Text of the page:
Marilyn L. Wilson wrote...I am the product of an artistic family. My father could have been an architect and perhaps an art historian had he not grown up during the Great Depression. My mother should have become a fashion designer or a painter had the Post WWII climate been more favorable to girls attending college. Instead, they nurtured my artistic interests, making sure that I went to college where I earned a degree in Art Education. I began teaching Elementary Art for the Buffalo Public schools immediately, working my up through Junior High, High School and finally after retiring to Buffalo State College. Along the way I married an artist and college professor, and our daughter followed in our footsteps, graduating from college as an Illustration artist. So, it comes as no surprise to me that many of my relatives have found that their talents are also in the field of art. Hence, the theme of our show entitled Three Cousins.
    We three cousins are quite different in our approaches and philosophies, but similar in devoting our post working careers to producing art. My interests have always led me to work in mixed-media painting and collage. There is something surreal about the combination and it allows me to tell a story that is open enough to allow the viewer to identify with and become a part of the story. The idea behind my work in this show, Gemme Fatales came about while constructing jewelry portraits pairing an heirloom pin or necklace with the relative who left it behind. It occurred to me that many times in history we are only familiar with the façade of someone from the past. We don’t know the real story behind the image. A Femme Fatale is a woman who uses her charms to someone’s end. While they appear to have beauty, wealth or fame, there is always a price to pay. The format of my work takes the shape of a boudoir photo, capturing our perceived image of this woman at the pinnacle of her power. The heirloom pin is made to represent one she might wear but serves a two-fold purpose for the viewer. First, it allows the viewer to "wear" her persona and fantasize what it would be like to be her. But secondly, the back of the pin reveals to us the consequences and fate that was the reality of their life.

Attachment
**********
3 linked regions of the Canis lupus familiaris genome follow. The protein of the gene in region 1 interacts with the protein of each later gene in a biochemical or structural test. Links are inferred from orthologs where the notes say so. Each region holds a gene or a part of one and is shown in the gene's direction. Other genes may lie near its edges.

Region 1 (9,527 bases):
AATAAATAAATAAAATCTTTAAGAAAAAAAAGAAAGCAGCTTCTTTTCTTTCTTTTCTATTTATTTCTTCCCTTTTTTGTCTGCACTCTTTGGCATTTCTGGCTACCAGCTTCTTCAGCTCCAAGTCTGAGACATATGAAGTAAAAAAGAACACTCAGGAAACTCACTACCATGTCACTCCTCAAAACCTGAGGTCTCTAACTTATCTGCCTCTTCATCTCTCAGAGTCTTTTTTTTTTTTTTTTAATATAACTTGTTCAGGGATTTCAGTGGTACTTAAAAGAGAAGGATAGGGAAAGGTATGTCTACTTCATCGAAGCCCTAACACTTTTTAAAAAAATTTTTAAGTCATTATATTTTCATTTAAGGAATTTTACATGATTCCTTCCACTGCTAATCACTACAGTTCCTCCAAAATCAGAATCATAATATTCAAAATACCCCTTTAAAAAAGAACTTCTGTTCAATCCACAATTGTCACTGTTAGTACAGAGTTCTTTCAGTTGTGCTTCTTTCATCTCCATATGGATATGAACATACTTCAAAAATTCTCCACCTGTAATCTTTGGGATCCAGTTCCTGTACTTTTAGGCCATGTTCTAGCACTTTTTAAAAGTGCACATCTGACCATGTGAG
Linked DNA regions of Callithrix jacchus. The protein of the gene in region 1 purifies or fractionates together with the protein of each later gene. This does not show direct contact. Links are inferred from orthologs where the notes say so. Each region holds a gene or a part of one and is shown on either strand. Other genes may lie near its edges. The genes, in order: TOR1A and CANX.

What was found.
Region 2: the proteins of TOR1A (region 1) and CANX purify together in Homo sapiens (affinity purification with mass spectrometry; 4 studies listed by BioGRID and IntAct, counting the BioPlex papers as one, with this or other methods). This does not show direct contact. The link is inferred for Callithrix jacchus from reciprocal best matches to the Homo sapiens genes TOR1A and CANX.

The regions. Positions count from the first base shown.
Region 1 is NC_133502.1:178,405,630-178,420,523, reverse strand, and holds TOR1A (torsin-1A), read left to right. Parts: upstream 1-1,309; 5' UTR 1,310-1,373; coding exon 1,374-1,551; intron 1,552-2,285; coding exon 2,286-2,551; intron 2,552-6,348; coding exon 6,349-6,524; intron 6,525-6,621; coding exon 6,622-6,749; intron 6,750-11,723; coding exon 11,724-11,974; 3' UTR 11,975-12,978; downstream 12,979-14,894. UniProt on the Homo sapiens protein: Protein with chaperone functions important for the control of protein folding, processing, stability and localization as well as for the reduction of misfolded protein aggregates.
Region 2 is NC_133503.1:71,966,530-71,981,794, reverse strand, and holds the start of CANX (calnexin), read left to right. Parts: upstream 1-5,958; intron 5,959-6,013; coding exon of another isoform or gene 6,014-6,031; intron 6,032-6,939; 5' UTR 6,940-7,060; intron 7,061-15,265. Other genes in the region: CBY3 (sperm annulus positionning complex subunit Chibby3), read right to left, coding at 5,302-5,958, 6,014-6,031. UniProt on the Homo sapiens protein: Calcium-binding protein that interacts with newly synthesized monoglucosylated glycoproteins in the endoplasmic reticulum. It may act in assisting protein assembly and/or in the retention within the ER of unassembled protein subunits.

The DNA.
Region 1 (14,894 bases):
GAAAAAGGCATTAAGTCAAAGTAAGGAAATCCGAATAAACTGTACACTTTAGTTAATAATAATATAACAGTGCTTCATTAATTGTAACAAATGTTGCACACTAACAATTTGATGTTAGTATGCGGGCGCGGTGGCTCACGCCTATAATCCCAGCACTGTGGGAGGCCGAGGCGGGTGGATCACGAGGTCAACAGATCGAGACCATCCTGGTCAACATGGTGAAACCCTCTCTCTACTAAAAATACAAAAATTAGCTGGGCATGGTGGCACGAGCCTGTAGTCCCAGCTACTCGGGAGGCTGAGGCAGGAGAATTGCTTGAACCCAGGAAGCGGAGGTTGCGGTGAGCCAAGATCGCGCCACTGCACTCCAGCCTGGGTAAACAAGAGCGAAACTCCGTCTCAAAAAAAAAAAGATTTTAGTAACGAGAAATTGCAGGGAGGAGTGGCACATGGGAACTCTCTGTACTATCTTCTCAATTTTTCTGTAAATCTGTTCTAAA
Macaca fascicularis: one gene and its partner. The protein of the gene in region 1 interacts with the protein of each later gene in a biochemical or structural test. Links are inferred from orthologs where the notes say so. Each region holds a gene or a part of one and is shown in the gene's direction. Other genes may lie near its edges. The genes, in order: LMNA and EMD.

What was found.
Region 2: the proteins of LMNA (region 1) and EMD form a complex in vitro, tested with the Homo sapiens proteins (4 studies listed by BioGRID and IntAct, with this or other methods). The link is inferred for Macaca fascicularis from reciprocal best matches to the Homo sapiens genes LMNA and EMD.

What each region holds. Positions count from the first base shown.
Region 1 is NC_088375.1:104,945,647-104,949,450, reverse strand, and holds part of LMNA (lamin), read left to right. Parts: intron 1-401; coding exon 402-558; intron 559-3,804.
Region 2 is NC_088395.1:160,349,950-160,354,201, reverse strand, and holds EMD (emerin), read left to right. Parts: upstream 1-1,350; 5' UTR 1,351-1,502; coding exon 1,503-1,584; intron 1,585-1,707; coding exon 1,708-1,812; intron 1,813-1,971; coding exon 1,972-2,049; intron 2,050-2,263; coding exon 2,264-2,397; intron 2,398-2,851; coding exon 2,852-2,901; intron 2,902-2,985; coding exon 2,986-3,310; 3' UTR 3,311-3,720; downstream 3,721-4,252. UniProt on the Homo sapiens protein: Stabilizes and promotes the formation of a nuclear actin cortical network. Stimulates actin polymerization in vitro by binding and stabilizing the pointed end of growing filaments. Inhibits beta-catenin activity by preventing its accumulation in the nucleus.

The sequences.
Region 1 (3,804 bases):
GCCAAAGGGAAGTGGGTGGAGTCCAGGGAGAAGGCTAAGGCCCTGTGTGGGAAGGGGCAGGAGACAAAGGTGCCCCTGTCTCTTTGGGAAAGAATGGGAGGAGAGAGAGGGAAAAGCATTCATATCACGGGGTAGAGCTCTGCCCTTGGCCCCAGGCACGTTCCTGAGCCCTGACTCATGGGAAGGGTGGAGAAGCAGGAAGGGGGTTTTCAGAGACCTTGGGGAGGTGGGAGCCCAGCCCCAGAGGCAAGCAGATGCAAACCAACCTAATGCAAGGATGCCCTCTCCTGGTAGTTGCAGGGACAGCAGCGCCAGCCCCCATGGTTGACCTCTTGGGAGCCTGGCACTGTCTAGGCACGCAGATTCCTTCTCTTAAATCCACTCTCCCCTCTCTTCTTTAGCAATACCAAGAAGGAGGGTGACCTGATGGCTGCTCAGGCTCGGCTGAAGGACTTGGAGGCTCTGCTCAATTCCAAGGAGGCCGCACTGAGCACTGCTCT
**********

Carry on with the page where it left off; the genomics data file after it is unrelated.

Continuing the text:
I find it a need, like breathing to create art. In this my very first body of work, I marvel at how all of my interests, studies, observations and experiences have suddenly come together in the manifestation of this work. The making of art defines and completes me, and sets me apart as an individual with something unique to say. Along with all that I have accomplished so far, I find myself suddenly re-invented. I am on a new path to becoming what I have always aspired to be, an artist.